Based on available evidence, the following recommendations can be made: In the N0 setting, bilateral retropharyngeal group and level II lymph nodes should be considered at risk and should not be omitted from the radiation portals. Doses ranging from 50-56Gy equivalent in conventional fractionation can be employed to the upper neck, with conformal techniques whenever possible. The lower neck region is usually not at risk of developing metastases in the absence of level II LN involvement. It would be logical to avoid treating these regions. Patients with N0 neck are more prone to develop distant metastasis and local recurrences than nodal relapses. This is a function of T stage and not doses received to the neck [7, 23, 39]. It would be ideal to optimize techniques to deliver adequate doses to the primary region and to eliminate micrometastasis rather than treat the low risk nodal basins, which has not shown any improvements in outcomes but carry the probability of adding to the morbidity. These recommendations are based on the premise that optimal current staging protocols have been followed.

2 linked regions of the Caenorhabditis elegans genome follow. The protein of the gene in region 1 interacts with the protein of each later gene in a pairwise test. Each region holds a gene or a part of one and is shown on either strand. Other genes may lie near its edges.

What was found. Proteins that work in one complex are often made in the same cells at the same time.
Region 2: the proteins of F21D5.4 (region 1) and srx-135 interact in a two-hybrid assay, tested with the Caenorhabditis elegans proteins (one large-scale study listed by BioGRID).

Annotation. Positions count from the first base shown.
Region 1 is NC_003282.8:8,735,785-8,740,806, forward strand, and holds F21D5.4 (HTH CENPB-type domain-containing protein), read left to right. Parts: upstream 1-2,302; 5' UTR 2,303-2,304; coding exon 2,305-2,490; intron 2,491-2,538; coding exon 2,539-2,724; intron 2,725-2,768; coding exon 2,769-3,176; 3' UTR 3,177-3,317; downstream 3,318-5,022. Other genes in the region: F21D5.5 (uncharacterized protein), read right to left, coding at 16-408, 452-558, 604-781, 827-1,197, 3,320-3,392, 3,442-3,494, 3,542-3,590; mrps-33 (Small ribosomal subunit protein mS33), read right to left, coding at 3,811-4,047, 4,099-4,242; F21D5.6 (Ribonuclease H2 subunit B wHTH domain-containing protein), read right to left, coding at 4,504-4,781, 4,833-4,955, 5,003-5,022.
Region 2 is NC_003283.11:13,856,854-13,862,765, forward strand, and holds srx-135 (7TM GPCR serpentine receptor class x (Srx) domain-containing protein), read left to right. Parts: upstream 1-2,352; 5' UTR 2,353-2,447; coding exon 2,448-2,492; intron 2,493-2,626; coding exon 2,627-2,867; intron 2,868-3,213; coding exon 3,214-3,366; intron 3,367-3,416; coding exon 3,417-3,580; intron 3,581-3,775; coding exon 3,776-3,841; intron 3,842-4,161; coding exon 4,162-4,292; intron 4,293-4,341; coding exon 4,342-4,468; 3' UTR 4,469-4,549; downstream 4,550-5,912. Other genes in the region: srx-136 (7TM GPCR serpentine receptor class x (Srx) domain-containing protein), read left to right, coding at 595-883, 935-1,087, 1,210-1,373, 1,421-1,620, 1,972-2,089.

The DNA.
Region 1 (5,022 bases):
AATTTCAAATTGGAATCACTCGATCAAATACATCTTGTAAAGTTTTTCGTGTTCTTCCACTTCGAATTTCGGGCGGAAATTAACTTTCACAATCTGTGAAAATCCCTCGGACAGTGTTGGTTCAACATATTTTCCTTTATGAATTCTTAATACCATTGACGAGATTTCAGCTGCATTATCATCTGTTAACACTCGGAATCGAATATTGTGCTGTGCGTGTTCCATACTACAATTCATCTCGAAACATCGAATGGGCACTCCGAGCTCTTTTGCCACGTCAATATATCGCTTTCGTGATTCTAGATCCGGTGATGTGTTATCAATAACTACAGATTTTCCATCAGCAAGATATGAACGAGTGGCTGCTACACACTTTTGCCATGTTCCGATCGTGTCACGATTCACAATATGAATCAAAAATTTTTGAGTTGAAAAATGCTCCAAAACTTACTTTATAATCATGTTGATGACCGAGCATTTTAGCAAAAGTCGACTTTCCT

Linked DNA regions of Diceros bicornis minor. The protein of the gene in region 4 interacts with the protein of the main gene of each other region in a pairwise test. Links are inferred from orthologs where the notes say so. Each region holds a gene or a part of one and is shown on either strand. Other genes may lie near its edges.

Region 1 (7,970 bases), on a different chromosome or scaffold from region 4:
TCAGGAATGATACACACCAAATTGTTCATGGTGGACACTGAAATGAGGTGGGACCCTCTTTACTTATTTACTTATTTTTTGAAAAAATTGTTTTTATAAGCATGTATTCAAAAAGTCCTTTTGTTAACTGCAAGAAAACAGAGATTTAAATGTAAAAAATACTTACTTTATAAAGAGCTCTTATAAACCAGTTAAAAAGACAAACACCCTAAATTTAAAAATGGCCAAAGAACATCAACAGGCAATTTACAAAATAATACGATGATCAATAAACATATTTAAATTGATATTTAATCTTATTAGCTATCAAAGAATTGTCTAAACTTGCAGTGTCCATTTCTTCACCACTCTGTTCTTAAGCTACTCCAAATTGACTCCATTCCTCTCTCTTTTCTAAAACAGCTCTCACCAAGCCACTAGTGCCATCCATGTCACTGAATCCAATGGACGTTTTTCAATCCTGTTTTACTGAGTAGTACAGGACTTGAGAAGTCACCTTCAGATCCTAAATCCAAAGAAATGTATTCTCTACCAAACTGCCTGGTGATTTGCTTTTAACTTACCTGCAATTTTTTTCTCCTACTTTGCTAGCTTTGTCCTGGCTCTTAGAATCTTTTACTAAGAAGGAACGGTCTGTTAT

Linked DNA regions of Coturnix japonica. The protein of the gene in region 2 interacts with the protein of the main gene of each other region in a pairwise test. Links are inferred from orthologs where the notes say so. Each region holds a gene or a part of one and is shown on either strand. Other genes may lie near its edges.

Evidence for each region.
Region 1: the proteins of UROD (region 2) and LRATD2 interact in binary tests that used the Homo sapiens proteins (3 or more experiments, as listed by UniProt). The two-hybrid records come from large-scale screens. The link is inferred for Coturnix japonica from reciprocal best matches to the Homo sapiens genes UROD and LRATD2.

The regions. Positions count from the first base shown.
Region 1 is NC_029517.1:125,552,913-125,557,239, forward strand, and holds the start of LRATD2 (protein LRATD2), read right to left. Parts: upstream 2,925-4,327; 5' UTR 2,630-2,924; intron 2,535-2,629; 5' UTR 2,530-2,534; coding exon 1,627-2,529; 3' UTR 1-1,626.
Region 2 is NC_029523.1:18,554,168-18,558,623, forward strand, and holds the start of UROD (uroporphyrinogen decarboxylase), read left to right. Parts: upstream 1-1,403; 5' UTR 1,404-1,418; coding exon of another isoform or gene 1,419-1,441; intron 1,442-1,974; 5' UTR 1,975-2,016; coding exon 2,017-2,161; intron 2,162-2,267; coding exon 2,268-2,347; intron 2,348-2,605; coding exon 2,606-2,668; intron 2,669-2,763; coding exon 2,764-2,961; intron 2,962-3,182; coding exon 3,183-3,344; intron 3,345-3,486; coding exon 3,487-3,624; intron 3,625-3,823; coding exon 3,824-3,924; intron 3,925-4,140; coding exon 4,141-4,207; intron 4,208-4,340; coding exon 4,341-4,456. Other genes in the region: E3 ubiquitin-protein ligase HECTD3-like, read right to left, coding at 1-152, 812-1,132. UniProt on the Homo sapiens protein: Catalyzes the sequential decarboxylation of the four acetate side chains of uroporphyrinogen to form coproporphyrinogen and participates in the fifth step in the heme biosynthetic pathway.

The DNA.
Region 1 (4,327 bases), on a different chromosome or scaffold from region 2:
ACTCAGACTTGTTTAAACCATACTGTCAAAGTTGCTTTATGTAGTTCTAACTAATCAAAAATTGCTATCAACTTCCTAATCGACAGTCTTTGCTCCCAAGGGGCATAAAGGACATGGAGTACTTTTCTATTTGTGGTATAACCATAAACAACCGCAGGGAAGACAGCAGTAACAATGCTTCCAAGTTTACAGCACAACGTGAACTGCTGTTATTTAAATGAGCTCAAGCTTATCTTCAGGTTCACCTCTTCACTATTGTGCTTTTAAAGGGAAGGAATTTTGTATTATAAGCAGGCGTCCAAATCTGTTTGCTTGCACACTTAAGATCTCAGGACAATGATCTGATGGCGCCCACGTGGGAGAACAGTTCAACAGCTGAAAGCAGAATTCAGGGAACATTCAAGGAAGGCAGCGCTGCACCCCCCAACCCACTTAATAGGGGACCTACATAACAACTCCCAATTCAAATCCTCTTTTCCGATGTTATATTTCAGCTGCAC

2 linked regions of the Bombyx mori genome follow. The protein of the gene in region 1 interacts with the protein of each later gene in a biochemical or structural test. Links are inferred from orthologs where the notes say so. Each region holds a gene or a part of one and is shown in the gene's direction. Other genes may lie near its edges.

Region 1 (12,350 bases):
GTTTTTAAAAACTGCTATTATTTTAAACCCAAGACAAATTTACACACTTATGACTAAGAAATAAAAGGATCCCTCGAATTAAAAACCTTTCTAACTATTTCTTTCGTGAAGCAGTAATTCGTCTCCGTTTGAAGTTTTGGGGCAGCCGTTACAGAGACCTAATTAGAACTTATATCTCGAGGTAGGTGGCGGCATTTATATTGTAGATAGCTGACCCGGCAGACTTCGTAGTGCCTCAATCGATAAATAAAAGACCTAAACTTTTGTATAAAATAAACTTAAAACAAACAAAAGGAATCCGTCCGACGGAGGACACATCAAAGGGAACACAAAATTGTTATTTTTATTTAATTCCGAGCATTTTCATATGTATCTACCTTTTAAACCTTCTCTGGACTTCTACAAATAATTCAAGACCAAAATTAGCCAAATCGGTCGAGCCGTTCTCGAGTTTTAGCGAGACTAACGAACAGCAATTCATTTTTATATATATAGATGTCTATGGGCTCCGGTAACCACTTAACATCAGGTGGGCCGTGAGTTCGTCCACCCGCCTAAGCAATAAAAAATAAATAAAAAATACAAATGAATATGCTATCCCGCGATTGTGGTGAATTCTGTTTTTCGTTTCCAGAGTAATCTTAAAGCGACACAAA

3.2. Group II (N1)

3.2.1. Literature Review

Literature addressing this issue is sparse.

A prospective study by Hu et al evaluated the results of N1 (unilateral cervical LN) patients in whom the contralateral lower neck (Level IV and Vb) was not addressed. Current staging modalities were used (CT and MRI), AJCC 7th staging system was followed and IMRT technique was used to deliver RT. At a median follow up of 29 months, 3 year nodal recurrence rate was 1.9% (1 patient, II recurrence). No out of field recurrences were observed. Also, chemotherapy was administered to all stage III-IV patients, neoadjuvant chemotherapy followed by concurrent chemotherapy. T stage was a strong prognostic factor for local control rates. However, the number of patients was small (52) and the follow up was short to derive meaningful conclusions, although the results are promising with favourable toxicity profile [40].